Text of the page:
cio_cloud_computingAs a recent Wainhouse Research white paper outlined, Unified Communications (UC) investment rates should continue to increase over the next few years, especially as organisations adapt to new business models and embrace workplace mobility: “Enterprise UC revenues increased 31% last year, and [Wainhouse] expects the aggressive growth to continue for several more years. Fuelling this demand are the simultaneous drivers of increased productivity and meeting employee expectations.”

For many businesses, work has been transformed from a static location into an ‘anywhere-anytime’ concept. Unified Communications has played a significant role in this change process, but despite the potential benefits many organisations are still hesitant about how to approach the technology.

This is because every workforce has its own communication and collaboration legacies, technology consumption preferences and end-user expectations. The delivery method alone can be overwhelming: on-premise, hybrid deployments or fully hosted; which is the correct choice? Cloud or CAPEX?

The above was recently explored in a CIO Today article that discussed the differences between on-premise solutions and more flexible, cloud hosted services.

As Shirley Siluk explained, the financial advantages of cloud-based solutions – clearer cost management, faster returns and longer-term business value – are having a drastic influence on the IT landscape. The PBX and Unified Communications market is expected to reach nearly £800 million by 2018, especially as services become more accessible through the cloud.

But while flexibility brings greater vendor choice, it can also generate more IT complexity. It is important for all businesses to remember that Unified Communications is not just a technical decision, but also a business one. The wider impacts are just as critical and include:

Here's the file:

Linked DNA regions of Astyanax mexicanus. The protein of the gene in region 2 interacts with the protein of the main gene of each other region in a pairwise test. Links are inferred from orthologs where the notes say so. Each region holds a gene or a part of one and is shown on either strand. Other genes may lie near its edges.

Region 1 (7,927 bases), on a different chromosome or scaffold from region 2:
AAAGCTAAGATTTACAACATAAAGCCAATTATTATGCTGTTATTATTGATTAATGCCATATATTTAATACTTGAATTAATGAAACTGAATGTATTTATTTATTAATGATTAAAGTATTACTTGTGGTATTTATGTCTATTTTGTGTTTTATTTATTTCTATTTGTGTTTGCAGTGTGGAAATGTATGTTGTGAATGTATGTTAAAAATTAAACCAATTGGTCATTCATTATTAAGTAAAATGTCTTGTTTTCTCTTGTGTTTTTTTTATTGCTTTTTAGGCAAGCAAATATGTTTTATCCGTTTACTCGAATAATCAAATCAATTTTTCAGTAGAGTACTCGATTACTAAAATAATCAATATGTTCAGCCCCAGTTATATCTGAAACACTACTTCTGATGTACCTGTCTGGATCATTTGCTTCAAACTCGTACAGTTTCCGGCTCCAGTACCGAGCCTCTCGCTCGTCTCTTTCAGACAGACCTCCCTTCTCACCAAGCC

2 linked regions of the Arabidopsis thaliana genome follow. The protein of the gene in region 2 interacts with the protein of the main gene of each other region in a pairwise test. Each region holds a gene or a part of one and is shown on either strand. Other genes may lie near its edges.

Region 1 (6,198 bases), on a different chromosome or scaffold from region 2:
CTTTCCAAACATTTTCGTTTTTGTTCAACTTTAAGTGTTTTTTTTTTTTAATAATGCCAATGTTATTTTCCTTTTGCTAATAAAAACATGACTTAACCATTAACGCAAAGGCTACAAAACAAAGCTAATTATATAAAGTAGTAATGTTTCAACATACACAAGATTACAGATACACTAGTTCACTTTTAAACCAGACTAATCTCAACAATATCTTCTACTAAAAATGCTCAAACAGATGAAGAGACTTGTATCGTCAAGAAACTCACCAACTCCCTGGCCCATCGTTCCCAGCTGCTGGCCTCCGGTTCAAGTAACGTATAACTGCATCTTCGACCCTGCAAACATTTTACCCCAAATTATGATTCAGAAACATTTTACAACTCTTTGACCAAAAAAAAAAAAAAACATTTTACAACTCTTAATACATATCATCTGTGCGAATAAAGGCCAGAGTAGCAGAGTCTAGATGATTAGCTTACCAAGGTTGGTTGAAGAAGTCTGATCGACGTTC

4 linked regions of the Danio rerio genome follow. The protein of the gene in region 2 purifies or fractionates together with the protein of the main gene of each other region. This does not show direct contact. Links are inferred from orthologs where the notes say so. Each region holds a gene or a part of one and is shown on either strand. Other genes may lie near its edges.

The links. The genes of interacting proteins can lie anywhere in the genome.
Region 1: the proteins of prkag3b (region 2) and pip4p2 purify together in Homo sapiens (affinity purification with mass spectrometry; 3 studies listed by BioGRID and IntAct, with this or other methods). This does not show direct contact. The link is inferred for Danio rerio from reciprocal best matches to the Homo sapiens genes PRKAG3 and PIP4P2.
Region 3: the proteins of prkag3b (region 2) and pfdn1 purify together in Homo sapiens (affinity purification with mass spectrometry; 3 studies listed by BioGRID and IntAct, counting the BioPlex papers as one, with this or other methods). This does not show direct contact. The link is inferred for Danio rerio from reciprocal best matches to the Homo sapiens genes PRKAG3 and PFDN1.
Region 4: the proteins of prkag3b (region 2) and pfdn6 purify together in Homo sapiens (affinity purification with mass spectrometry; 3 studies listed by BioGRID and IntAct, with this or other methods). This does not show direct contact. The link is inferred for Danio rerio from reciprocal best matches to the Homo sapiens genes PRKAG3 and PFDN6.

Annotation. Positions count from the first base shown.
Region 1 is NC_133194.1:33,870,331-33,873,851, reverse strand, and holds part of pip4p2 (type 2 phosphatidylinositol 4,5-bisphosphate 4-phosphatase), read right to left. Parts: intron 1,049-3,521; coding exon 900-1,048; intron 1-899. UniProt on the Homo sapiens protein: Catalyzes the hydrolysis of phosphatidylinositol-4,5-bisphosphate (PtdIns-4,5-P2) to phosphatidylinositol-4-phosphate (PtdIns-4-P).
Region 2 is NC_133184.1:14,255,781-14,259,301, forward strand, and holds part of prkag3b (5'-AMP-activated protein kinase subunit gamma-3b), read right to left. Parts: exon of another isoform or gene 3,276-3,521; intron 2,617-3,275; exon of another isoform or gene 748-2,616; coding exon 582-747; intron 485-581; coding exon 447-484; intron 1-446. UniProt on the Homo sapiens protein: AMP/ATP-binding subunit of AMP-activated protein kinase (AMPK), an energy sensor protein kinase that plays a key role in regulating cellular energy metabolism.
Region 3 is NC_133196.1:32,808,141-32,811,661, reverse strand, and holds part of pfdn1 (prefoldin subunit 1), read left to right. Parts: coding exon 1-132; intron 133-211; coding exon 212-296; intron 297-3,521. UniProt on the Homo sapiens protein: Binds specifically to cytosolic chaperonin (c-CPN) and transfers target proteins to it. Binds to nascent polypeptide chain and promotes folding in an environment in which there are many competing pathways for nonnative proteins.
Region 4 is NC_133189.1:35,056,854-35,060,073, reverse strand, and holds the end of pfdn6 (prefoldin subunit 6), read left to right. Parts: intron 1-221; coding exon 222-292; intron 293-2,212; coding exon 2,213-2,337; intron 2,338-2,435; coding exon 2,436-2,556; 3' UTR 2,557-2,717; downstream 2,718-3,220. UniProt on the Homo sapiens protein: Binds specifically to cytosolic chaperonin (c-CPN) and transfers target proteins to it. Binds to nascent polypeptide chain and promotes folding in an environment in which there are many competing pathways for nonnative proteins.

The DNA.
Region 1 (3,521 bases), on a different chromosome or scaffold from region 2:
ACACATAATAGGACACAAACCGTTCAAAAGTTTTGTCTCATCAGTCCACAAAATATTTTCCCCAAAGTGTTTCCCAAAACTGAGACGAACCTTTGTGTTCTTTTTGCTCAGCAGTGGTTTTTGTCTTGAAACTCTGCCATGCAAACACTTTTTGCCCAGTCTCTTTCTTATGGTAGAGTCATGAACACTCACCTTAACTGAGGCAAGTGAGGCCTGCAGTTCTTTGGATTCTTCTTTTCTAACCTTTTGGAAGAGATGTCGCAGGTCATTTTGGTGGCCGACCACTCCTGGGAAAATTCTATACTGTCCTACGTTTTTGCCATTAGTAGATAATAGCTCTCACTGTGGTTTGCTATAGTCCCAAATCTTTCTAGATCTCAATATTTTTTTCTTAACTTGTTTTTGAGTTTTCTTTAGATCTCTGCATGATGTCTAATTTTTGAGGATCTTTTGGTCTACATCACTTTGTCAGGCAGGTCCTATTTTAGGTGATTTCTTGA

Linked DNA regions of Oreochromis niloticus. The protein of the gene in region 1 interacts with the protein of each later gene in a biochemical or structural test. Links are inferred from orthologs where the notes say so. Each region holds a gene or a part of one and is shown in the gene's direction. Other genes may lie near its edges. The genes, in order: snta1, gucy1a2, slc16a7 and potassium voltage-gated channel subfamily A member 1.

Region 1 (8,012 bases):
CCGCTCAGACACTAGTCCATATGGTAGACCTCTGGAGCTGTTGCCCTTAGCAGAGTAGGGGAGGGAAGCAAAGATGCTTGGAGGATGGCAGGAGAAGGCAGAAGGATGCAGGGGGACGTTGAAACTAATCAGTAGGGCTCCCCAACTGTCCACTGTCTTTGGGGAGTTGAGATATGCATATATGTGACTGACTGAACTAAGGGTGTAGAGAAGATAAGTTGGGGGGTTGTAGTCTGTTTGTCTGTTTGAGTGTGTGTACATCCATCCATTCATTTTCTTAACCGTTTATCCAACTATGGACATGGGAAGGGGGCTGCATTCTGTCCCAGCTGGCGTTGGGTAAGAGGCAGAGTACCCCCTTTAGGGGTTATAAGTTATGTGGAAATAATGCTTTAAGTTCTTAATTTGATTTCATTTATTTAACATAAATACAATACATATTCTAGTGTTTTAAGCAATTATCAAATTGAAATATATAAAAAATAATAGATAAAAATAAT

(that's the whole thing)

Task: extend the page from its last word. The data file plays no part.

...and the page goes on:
• Cost – prohibitive up-front CAPEX expenditure has meant that Unified Communications has remained out of reach for all but the largest organisations, but the cloud is changing this. For SMEs, affordable cloud solutions have levelled the playing field, and many larger organisations have migrated to hybrid IT environments because of the cost and scalability advantages.
  • Security – occasionally compliance and regulation will make it necessary to retain IT systems in-house, but those that are apprehensive about their data being put at greater risk can offset this concern with competent network monitoring technologies and policies. Network management itself can be delivered as a simple managed service to keep costs down further.
  • Speed of deployment – the cloud is often a much faster path to delivering a healthy return on investment and widespread software integrations have helped this process. Organisations do not want to wait years to experience a return and solution flexibility has become central to ensuring the business benefits from Unified Communications are achievable quickly.
  • The network –any IT solution, including Unified Communications, will only deliver long-term business value if the corporate network possesses the necessary performance and availability capabilitiesto ensure an excellent end-user experience.

The Best of Both Worlds

Even after Unified Communications has been deployed, occasionally a new working method, like Bring Your Own Device (BYOD), can prompt workplace-wide change. Businesses need to have the capacity to react quickly and cost effectively. This is where the value of a hybrid IT environment really reveals itself.

CIO Today echoes this point, “Many organisations are finding that a hybrid Unified Communications solution is best – for example, using an on-premise server to support IP phones, but also using a cloud provider for additional Unified Communications services, such as web conferencing and mobile device management (MDM).”

Staying flexible is key otherwise the Unified Communications platform of today could become the IT upgrade project of tomorrow. A business should identify its specific communications requirements, build a portfolio of business tools that meet current and future demand, and then prepare each business department for the shift in working practices.

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